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Stuerze v. State

Decided: July 13, 1972.


Conford, Matthews and Fritz.

Per Curiam

[120 NJSuper Page 32] This is a contest between the first and the alleged second wife of decedent, Charles L. Stuerze, a former police officer, who died March 23, 1968, as to which is entitled to benefits as widow under the Police and Firemen's Retirement System of New Jersey. N.J.S.A. 43:16A 1 et seq.

Plaintiff, the first wife, married decedent in September 1931 and cohabited with him in and about Newark until 1955 when they separated. Decedent went to Florida. In June 1958 he filed a petition for divorce in Tennessee stating he had resided there for more than a year. Whether this is a fact is in some doubt. The second wife (Elizabeth) did not testify in the instant matter, having been too ill to attend the trial (she has since died, leaving brothers and sisters as next of kin). Plaintiff was served in the divorce action only by publication in Tennessee, the divorce petition asserting that her residence and address were unknown to the petitioner and that her last known residence was Newark, New Jersey. Plaintiff testified below she never received any divorce papers from decedent. A final decree of divorce pro confesso was entered in Tennessee on August 20, 1958.

On September 28, 1958 decedent married Elizabeth in Hamilton County, Tennessee (Chattanooga). He wrote to his adult son, who was living with plaintiff, that he intended remarriage, and subsequently that the marriage had taken place. He also wrote plaintiff about a year after the divorce that he had obtained it. The record does not verify how long decedent lived with Elizabeth after their marriage although her answer states that they lived together as husband and wife after their marriage and until his death in 1968 in Chattanooga. A post-argument affidavit by a sister of Elizabeth filed at our request verifies these facts, but we do not rely on it for the present decision.

The Chancery Division judge held the Tennessee divorce void because Tennessee did not "have jurisdiction by residence within that state." He also found that the decedent had "lied" in Tennessee in many respects, one of which prevented notice to defendant.

We concur in the invalidity of the Tennessee divorce without expressing an opinion as to whether the evidence below was sufficient to overcome the presumption of decedent's domicile in that state and the finding by its court that the defendant therein "had been regularly brought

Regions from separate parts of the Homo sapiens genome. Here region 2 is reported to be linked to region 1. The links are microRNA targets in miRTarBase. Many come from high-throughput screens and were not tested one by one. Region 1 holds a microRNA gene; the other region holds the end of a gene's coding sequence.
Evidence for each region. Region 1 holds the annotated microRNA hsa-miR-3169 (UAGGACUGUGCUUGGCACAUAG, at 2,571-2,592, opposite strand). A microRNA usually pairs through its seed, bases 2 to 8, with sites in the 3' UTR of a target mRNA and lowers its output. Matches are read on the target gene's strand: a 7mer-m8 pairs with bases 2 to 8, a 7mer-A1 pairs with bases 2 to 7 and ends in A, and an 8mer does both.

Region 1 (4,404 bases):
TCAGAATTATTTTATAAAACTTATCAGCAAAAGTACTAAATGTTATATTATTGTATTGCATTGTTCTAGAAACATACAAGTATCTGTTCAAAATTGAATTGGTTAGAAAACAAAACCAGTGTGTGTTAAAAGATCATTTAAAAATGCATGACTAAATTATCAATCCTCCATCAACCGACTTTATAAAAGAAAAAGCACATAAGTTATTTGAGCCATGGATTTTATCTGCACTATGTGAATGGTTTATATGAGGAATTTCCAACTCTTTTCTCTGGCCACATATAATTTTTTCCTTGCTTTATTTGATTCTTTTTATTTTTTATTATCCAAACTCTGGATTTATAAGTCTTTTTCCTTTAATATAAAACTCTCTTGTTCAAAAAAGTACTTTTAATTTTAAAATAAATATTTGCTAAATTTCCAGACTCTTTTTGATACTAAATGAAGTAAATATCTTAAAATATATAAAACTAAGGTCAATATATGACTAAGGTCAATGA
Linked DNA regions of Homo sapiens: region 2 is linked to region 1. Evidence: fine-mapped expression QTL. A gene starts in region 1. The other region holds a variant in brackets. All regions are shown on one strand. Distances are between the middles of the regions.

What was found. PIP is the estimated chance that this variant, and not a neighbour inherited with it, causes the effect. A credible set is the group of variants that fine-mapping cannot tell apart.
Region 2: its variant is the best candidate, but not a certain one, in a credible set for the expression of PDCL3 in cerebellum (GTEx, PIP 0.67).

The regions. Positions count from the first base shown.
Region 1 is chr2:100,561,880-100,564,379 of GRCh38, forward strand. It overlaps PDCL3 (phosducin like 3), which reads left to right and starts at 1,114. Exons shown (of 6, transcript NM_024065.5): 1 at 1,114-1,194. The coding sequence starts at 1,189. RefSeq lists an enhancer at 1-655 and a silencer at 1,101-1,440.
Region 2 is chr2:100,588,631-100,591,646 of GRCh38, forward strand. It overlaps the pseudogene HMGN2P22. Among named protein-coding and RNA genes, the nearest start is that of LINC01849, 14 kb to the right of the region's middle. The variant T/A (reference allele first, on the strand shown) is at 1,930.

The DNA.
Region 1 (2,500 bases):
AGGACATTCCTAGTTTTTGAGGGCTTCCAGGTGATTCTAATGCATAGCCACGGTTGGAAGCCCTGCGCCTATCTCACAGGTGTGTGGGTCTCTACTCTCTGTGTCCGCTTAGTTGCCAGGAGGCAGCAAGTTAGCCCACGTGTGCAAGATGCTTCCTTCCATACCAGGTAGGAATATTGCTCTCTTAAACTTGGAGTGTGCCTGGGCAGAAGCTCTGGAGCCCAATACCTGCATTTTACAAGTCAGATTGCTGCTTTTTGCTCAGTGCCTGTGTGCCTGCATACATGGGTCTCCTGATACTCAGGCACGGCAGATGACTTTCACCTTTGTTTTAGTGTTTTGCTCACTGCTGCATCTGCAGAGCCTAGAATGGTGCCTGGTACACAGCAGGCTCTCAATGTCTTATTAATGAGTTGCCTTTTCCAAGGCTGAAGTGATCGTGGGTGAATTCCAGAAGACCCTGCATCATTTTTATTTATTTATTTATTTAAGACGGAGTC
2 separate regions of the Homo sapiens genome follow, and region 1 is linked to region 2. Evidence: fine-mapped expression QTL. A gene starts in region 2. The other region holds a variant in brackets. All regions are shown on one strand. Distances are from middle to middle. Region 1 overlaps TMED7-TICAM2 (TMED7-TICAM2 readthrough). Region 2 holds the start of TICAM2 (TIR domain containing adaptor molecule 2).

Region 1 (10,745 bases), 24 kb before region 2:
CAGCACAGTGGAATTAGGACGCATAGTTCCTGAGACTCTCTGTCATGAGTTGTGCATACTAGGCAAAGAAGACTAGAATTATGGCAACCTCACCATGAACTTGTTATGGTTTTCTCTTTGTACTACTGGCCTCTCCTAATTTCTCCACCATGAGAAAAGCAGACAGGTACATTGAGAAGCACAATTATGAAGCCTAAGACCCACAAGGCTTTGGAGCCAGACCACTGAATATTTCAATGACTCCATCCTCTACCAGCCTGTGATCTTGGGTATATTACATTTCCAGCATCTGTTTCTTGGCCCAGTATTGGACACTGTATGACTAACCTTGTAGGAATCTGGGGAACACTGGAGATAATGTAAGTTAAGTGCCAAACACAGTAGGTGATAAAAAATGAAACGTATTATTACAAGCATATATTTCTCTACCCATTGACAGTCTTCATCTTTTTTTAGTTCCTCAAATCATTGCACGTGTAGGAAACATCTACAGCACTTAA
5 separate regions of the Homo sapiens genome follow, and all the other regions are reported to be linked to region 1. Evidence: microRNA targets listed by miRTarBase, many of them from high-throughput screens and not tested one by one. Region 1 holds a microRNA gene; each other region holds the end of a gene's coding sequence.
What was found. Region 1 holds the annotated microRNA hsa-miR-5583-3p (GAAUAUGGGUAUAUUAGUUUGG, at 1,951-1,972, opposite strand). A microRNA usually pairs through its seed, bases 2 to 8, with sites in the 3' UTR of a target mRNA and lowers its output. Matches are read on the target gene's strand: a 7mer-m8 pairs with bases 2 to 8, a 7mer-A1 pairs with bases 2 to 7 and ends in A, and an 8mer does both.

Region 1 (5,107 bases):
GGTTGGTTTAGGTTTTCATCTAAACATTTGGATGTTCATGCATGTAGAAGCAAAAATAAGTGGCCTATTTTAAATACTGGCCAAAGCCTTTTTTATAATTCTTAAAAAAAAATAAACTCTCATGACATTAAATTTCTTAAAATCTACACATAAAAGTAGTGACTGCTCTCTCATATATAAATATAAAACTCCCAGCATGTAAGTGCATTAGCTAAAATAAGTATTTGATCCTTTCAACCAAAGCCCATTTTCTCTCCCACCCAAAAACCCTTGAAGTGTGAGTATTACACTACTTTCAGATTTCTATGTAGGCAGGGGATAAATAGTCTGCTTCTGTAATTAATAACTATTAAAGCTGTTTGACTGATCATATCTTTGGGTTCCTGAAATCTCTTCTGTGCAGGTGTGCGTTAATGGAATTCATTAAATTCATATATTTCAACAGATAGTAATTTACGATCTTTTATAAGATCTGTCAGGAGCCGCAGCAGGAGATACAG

before the court and made a party to the petitioner's bill * * *." We hold that since the Tennessee defendant had not appeared there, the absence of any effort by decedent to cause process to be mailed at least to her last known address or addresses was a denial of due process essential to validity in actions affecting status notwithstanding the ordinarily applicable requirements of full faith and credit. Restatement, Conflict of Laws 2d, § 69, as applied to § 71, Comment e; and see United States v. Smith , 398 F.2d 173, 177-178 (3d Cir. 1968); cf. Kram v. Kram , 52 N.J. 545 (1968), affirming the Appellate Division, 98 N.J. Super. 274, 276 (1967), where it was noted that the absent defendant in the Florida divorce proceedings accorded full faith and credit, had been served by publication and mailing. The test of due process in such a situation is whether the method used by the divorcing state is one reasonably calculated to give actual notice to the defendant (whether the objective is actually achieved or not). United States v. Smith, supra , (398 F.2d, at 177-178). Here, that standard was not met. On the evidence here, it is indisputable that decedent had knowledge of an address or addresses of his wife in New Jersey at which mail might be expected to have reached her.

The foregoing conclusions do not, however, lead to an affirmance, but to a remand. Sight was lost in the trial court of the heavy presumption of validity of the later of two ceremonial marriages involving a common participant and the burdens which must be satisfied by the opponent of the application thereof in a particular case. Booker v. James Spence Iron Foundry , 80 N.J. Super. 68 (App. Div. 1963); Dawson v. Hatfield Wire & Cable Co. , 59 N.J. 190 (1971) (recognizing the rule but refusing to allow the opponent of the presumption to prevail even on adequate rebuttal proofs, in a workmen's compensation context, where the contest was not between two claimant "widows" but between one claimant and the respondent employer. A good faith de facto relationship as man and wife with many years of cohabitation following a ceremonial marriage until the employee's

death was held to warrant recovery by a dependent consort). Thus, here, plaintiff's disestablishment of the validity of the Tennessee divorce does not of itself discharge her burden to disprove the validity of Elizabeth's later ceremonial marriage. She must also affirmatively prove by clear and convincing evidence (1) that neither she nor decedent were disqualified to marry when the 1931 marriage took place; and (2) that her marriage was not dissolved (aside from the Tennessee divorce discussed above) in any jurisdiction where either she or decedent might have resided from the date of their marriage to the date of the second marriage, Booker, supra , (80 N.J. Super. , at 73); Dawson, supra (concurring and dissenting opinion of Justice Francis, 59 N.J. , at 205-208). The dimensions of plaintiff's proof-burden in the foregoing respects are canvassed in both of the opinions just cited, and need not be restated here.

We have considered appellant's contentions as to laches and find no merit therein.

Reversed and remanded for further proceedings in the Chancery Division ...

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